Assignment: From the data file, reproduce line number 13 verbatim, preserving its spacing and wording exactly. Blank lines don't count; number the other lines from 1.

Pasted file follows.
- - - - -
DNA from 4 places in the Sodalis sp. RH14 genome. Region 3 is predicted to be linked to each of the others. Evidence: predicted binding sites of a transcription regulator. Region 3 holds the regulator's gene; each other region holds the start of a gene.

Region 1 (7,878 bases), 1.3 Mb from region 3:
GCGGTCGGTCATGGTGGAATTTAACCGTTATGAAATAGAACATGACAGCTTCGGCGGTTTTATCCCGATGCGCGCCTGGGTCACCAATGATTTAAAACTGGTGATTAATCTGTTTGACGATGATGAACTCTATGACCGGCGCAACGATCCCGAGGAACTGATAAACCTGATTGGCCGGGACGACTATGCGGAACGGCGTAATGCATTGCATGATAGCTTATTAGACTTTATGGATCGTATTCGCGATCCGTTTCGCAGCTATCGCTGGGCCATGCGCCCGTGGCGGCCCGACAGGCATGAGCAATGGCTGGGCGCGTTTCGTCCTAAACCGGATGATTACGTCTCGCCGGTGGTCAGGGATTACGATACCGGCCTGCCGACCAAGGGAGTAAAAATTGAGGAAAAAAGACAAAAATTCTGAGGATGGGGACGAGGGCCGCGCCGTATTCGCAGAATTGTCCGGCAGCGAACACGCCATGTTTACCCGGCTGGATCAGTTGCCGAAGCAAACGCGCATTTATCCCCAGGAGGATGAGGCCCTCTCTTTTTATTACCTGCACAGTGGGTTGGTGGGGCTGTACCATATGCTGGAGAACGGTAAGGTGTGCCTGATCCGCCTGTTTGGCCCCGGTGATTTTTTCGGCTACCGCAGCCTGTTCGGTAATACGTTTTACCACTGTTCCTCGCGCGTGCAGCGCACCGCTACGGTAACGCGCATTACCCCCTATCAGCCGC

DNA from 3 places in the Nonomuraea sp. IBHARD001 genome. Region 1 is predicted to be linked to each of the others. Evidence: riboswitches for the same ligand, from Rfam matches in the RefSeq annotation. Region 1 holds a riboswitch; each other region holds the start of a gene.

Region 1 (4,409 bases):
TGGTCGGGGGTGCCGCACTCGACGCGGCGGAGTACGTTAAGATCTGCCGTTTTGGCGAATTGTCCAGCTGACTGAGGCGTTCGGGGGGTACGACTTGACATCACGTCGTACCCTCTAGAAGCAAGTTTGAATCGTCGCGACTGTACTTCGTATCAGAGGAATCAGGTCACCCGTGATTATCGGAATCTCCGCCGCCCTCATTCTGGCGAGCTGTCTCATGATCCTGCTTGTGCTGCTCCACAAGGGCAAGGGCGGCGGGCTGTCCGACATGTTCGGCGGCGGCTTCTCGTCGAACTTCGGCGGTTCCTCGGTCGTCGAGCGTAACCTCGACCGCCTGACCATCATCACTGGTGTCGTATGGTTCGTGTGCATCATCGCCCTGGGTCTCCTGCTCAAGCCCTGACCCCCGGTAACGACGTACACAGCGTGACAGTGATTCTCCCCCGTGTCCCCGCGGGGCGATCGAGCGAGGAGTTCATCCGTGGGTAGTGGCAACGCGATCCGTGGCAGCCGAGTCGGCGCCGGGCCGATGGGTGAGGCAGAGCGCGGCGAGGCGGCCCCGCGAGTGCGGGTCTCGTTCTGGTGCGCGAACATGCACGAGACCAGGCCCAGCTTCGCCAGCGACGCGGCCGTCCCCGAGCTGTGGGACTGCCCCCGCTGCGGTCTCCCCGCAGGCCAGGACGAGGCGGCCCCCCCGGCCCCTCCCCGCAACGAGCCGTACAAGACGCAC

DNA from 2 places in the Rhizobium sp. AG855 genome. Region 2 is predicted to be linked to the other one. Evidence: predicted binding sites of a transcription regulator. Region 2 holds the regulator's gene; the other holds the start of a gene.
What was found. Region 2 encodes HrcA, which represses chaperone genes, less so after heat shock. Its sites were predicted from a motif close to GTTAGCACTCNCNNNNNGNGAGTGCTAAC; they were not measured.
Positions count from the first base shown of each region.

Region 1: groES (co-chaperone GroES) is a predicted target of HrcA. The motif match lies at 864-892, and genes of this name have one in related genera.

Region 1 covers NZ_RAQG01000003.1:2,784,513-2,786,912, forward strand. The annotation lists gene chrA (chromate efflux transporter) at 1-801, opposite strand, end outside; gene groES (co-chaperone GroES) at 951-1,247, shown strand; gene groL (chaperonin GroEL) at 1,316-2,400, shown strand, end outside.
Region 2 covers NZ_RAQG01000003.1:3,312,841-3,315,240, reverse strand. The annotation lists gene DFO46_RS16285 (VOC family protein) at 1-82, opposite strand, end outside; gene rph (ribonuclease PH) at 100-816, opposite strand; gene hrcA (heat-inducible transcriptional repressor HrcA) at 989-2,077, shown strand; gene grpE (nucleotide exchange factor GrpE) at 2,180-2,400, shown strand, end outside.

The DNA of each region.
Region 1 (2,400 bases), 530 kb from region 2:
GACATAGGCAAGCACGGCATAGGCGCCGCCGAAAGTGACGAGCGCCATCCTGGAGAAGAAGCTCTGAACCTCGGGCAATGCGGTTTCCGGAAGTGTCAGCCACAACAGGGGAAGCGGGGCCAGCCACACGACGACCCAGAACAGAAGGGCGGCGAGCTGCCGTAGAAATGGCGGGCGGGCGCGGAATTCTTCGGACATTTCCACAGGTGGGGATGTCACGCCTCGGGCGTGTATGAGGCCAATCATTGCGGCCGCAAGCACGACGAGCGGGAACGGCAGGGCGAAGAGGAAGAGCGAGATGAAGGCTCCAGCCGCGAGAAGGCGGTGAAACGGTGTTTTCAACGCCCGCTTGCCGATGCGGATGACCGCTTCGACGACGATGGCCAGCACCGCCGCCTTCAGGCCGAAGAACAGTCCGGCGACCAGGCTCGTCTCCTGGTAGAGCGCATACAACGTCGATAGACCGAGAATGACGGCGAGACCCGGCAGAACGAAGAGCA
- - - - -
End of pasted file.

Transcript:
The DNA of each region.